Tuesday, November 4, 2014

Classics: Three Troubling Trends in Hitchcock Films By: Lauren Ennis

Director Alfred Hitchcock is both renowned and revered in cinematic circles for his daring work in the suspense genre. Despite the longevity of his career and the many accolades that he achieved, he is almost as famous for his bizarre personal habits as for the cinematic trademarks that they inspired. While it is common for artists to incorporate their personal views and perspectives into their work, recurring motifs and themes in Hitchcock’s work provide viewers with insight into some of the darker reaches of the director’s psyche. While I have yet to view all of the films in the director’s cannon, here are three truly troubling trends I have noticed in the Hitchcock films that I have viewed.
I'll love you forever Mr...what was your name again?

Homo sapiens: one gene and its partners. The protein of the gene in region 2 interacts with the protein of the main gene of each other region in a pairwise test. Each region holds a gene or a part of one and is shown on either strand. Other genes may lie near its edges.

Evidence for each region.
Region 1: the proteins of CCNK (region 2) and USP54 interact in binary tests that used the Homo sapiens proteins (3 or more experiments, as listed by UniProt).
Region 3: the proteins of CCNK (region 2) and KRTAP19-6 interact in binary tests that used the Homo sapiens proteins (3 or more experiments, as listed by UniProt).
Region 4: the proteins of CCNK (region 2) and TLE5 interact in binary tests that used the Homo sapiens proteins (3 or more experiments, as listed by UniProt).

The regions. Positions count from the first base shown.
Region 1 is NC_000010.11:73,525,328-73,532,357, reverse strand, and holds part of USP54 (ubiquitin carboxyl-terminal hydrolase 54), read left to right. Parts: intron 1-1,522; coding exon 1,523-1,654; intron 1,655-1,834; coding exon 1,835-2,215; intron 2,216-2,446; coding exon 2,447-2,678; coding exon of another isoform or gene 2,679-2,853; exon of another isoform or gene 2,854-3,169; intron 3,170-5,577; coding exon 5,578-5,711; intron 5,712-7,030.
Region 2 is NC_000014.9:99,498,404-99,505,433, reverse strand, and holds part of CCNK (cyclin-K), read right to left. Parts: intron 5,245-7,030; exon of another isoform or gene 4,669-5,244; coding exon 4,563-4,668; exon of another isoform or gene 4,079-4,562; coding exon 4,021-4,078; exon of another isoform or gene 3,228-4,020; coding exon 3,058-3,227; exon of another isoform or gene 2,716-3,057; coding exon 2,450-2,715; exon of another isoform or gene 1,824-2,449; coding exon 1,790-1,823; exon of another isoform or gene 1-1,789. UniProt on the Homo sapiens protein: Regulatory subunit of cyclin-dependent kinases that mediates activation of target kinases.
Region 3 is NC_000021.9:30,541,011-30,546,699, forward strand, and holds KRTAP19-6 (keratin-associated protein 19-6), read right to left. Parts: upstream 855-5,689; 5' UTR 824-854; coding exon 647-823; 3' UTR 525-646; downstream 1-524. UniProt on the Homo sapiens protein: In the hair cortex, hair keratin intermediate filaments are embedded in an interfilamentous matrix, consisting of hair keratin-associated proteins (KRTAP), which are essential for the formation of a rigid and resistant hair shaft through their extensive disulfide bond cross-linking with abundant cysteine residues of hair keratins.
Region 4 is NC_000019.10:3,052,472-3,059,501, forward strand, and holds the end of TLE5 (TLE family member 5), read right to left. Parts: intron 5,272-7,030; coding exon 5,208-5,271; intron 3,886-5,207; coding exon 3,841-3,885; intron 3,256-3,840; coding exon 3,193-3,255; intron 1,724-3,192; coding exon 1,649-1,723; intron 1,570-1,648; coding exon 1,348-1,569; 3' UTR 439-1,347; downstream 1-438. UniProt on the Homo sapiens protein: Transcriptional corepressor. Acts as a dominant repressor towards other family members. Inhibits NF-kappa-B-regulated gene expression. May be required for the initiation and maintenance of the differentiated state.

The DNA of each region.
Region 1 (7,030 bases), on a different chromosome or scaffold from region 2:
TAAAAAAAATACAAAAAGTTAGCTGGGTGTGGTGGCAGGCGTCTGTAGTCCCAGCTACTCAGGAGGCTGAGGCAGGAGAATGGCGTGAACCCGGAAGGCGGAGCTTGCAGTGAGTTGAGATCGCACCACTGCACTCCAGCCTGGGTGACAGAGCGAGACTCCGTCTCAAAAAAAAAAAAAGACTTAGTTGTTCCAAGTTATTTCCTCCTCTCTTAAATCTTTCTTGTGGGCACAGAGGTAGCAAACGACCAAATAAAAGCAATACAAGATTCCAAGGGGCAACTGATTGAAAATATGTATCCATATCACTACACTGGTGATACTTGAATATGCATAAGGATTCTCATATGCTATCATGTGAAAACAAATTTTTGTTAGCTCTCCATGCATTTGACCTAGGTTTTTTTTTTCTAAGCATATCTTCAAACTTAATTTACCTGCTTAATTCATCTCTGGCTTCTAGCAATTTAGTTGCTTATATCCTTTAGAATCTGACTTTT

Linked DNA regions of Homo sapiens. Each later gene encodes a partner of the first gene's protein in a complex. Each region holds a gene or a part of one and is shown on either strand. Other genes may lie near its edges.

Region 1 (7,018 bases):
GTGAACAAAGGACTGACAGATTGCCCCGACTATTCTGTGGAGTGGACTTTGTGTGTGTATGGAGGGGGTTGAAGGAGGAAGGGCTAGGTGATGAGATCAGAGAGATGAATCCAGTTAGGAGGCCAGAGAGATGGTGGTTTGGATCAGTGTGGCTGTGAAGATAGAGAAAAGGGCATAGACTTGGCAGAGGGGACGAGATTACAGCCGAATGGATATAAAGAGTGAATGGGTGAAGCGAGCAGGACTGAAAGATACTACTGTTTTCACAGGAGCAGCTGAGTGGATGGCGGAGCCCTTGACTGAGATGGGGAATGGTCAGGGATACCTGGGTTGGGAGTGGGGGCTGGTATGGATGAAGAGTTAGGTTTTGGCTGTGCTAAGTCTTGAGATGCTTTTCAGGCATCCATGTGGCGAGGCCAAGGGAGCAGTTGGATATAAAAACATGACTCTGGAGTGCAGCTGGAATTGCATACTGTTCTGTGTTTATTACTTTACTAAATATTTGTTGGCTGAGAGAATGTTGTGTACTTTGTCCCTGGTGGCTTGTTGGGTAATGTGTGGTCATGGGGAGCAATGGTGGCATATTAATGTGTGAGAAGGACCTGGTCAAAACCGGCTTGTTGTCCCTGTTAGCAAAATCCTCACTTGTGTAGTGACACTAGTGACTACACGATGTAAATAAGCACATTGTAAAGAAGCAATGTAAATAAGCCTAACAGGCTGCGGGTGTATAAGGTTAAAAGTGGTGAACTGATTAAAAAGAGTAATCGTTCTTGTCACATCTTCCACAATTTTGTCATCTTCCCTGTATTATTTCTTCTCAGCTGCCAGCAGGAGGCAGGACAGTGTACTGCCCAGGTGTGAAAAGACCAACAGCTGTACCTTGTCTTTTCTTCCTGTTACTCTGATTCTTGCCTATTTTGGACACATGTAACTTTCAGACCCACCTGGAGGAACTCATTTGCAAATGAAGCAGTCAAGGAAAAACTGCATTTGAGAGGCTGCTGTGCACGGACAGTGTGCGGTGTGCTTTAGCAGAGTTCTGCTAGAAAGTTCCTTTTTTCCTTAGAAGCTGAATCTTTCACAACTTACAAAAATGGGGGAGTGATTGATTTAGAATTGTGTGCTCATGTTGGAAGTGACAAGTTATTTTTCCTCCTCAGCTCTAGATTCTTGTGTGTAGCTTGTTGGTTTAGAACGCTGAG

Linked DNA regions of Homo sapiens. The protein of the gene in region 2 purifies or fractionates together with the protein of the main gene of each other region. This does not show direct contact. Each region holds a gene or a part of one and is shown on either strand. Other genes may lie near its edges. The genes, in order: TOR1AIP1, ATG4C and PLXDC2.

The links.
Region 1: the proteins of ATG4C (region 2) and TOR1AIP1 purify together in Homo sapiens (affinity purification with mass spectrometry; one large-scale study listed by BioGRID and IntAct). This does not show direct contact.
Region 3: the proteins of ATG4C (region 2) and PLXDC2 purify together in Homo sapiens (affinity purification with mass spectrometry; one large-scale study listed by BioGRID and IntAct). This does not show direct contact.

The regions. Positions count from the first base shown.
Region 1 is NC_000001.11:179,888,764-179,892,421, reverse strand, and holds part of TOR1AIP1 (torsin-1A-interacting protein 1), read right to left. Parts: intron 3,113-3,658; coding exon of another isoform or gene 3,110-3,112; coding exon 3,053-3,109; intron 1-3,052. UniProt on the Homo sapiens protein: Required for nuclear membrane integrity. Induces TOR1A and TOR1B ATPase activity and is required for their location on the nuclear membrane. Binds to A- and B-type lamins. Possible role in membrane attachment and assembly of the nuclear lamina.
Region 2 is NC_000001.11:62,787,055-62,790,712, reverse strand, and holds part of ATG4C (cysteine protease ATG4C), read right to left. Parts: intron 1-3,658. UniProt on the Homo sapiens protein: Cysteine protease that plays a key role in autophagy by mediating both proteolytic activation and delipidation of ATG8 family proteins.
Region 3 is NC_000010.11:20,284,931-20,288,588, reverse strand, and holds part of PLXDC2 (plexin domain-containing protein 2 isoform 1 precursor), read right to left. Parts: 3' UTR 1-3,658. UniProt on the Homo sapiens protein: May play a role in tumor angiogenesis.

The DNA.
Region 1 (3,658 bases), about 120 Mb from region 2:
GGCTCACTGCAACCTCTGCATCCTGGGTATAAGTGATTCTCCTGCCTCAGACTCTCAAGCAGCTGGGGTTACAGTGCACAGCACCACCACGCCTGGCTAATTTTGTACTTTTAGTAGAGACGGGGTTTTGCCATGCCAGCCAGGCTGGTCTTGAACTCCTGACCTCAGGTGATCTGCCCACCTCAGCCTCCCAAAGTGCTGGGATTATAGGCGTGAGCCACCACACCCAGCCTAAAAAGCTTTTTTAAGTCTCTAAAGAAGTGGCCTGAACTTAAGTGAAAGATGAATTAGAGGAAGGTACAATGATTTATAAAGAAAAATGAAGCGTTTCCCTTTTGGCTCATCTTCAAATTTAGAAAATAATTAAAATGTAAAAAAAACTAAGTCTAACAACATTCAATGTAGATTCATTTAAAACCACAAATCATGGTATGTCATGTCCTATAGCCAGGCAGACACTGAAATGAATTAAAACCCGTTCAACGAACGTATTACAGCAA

1.      IRRATIONAL ROMANCE: Many a Hitchcock thriller begins with a romance that lasts through thrills, chills, and unbelievable twists. Unlike many film love stories, however, Hitchcock’s romances are almost exclusively whirlwind courtships. These romances begin not with mutual respect or a level of common understanding, but with shared attraction and insatiable longing that begins and is cemented with a single exchange of glances. As a result, these romances lack a logical basis that would sustain a relationship through the shocking ups and downs that feature in the director’s plots. Because these relationships begin instantaneously, the audience is left wondering what it is that binds the leads together throughout a given film’s plot and why we should invest ourselves in a relationship that the key players don’t seem terribly invested in. While the inclusion of love stories can serve as an emotional center of a film, in Hitchcock’s films they all too often serve as mere plot devices and half-hearted motivation for illogical character decisions. This use of relationships as a convenient edition to the plot in turn makes the characters and their motivations seem unbelievable and makes it difficult for viewers to suspend their disbelief in regards the rest of the story. Thus, Hitchcock's use of the well-worn cliché of a whirlwind romance reduces his otherwise complex tales of intrigue to simple thrills that amount to little more than parlor tricks once the lights go up and the credits fade. As seen in: Spellbound, North By Northwest, Suspicion, Rebecca, Vertigo, The Birds, Marnie, Foreign Correspondent, Easy Virtue, and Young and Innocent,